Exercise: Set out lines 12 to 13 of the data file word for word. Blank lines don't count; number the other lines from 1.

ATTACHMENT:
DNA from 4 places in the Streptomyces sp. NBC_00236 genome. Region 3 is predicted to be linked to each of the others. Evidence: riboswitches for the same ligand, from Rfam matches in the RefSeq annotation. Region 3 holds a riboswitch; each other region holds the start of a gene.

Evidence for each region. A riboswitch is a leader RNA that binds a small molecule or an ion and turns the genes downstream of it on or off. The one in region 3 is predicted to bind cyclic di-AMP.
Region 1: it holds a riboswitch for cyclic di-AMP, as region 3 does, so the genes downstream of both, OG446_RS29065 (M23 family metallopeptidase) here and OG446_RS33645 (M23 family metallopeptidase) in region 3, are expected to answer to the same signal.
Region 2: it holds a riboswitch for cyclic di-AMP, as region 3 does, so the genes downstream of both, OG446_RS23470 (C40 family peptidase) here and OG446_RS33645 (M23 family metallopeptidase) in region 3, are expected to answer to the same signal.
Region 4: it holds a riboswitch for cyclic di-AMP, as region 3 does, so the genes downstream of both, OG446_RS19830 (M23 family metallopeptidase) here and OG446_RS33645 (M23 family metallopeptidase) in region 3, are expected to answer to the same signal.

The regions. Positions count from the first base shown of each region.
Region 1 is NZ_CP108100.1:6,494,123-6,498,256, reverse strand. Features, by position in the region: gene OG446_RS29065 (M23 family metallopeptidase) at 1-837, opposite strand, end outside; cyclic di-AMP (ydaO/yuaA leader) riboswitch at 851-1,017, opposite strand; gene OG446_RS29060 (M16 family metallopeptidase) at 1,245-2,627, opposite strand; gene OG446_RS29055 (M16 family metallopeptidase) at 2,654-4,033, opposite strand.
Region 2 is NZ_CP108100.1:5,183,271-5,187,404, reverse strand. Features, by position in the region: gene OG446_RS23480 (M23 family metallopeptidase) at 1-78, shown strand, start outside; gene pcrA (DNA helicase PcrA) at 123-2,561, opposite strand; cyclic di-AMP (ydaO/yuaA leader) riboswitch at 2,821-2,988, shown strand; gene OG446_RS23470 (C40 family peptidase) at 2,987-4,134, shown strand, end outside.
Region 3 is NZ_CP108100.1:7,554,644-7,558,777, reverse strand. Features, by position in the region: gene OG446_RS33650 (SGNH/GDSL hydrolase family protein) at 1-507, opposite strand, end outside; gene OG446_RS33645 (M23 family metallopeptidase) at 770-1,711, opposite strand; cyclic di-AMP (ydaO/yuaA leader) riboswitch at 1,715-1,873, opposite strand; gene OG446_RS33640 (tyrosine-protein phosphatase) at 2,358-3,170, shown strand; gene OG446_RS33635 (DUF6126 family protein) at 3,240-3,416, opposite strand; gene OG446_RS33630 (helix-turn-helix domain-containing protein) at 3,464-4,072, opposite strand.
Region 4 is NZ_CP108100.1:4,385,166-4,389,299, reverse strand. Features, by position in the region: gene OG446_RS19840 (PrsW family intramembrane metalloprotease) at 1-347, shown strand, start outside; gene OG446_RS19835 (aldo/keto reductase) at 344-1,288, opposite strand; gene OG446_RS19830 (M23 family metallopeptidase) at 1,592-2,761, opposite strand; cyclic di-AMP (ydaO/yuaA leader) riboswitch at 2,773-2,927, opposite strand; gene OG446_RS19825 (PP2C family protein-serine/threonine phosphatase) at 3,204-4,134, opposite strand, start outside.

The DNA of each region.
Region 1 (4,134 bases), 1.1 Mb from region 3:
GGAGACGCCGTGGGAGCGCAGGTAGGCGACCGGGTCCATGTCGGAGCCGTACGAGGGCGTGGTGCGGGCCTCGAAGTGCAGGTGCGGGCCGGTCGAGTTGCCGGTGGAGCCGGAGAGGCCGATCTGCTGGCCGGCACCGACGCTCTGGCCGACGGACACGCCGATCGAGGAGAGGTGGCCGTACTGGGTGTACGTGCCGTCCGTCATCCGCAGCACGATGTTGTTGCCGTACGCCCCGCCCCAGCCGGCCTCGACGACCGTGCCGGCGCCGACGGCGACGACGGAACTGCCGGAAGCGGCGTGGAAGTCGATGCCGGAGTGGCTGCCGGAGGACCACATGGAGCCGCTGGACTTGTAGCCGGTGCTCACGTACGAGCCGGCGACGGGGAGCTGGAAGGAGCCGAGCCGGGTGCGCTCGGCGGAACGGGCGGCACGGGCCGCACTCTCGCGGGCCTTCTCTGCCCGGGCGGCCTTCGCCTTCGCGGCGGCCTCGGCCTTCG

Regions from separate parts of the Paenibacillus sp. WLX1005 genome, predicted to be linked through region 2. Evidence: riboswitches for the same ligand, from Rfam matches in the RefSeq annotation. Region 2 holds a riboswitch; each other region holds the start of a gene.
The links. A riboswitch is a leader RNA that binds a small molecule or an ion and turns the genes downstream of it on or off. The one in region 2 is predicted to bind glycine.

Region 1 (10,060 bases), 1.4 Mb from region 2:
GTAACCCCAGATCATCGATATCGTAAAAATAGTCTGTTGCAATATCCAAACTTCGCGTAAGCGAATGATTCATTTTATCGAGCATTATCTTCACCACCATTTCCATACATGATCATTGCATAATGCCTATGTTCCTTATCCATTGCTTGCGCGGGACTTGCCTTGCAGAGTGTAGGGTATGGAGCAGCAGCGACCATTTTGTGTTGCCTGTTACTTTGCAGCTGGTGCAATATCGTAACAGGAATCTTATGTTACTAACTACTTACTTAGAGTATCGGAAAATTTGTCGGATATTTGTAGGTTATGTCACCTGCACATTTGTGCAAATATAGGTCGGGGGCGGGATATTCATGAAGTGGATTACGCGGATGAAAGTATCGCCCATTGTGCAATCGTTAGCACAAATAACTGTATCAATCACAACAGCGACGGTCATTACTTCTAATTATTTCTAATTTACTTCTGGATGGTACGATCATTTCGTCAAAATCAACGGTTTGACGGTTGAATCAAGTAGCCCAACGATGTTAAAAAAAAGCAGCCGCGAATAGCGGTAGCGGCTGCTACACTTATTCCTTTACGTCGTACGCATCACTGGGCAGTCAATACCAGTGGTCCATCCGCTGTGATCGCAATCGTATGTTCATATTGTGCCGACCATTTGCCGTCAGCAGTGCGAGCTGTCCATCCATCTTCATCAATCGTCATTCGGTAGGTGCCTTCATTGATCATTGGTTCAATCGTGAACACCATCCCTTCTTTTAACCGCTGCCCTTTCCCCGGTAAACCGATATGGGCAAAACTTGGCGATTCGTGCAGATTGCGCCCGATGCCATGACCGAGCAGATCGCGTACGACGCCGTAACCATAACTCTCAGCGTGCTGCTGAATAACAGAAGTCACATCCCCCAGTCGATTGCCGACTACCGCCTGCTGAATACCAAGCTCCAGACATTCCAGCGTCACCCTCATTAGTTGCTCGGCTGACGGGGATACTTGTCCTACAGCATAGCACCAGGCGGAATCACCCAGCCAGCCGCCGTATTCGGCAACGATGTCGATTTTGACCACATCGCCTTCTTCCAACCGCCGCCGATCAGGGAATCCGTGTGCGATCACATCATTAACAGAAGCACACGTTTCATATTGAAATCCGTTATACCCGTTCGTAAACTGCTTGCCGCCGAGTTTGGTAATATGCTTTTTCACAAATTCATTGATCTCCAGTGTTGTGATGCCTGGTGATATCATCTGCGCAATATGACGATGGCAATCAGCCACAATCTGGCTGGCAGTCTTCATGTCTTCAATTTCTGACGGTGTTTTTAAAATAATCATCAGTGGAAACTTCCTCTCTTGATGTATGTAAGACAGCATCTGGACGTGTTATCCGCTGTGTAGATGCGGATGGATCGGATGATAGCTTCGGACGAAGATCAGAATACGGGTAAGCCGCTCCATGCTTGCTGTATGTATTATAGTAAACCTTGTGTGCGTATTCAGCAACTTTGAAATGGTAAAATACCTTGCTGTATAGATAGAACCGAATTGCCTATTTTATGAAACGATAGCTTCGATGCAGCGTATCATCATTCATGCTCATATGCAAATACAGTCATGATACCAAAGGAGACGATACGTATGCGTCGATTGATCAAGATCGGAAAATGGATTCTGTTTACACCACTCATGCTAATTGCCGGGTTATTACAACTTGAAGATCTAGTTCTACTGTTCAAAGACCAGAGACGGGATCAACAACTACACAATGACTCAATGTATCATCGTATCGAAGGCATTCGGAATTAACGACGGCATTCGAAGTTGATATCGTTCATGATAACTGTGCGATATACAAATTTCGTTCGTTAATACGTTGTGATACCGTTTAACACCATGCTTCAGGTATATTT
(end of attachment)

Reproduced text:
Region 1 (4,134 bases), 1.1 Mb from region 3:
GGAGACGCCGTGGGAGCGCAGGTAGGCGACCGGGTCCATGTCGGAGCCGTACGAGGGCGTGGTGCGGGCCTCGAAGTGCAGGTGCGGGCCGGTCGAGTTGCCGGTGGAGCCGGAGAGGCCGATCTGCTGGCCGGCACCGACGCTCTGGCCGACGGACACGCCGATCGAGGAGAGGTGGCCGTACTGGGTGTACGTGCCGTCCGTCATCCGCAGCACGATGTTGTTGCCGTACGCCCCGCCCCAGCCGGCCTCGACGACCGTGCCGGCGCCGACGGCGACGACGGAACTGCCGGAAGCGGCGTGGAAGTCGATGCCGGAGTGGCTGCCGGAGGACCACATGGAGCCGCTGGACTTGTAGCCGGTGCTCACGTACGAGCCGGCGACGGGGAGCTGGAAGGAGCCGAGCCGGGTGCGCTCGGCGGAACGGGCGGCACGGGCCGCACTCTCGCGGGCCTTCTCTGCCCGGGCGGCCTTCGCCTTCGCGGCGGCCTCGGCCTTCG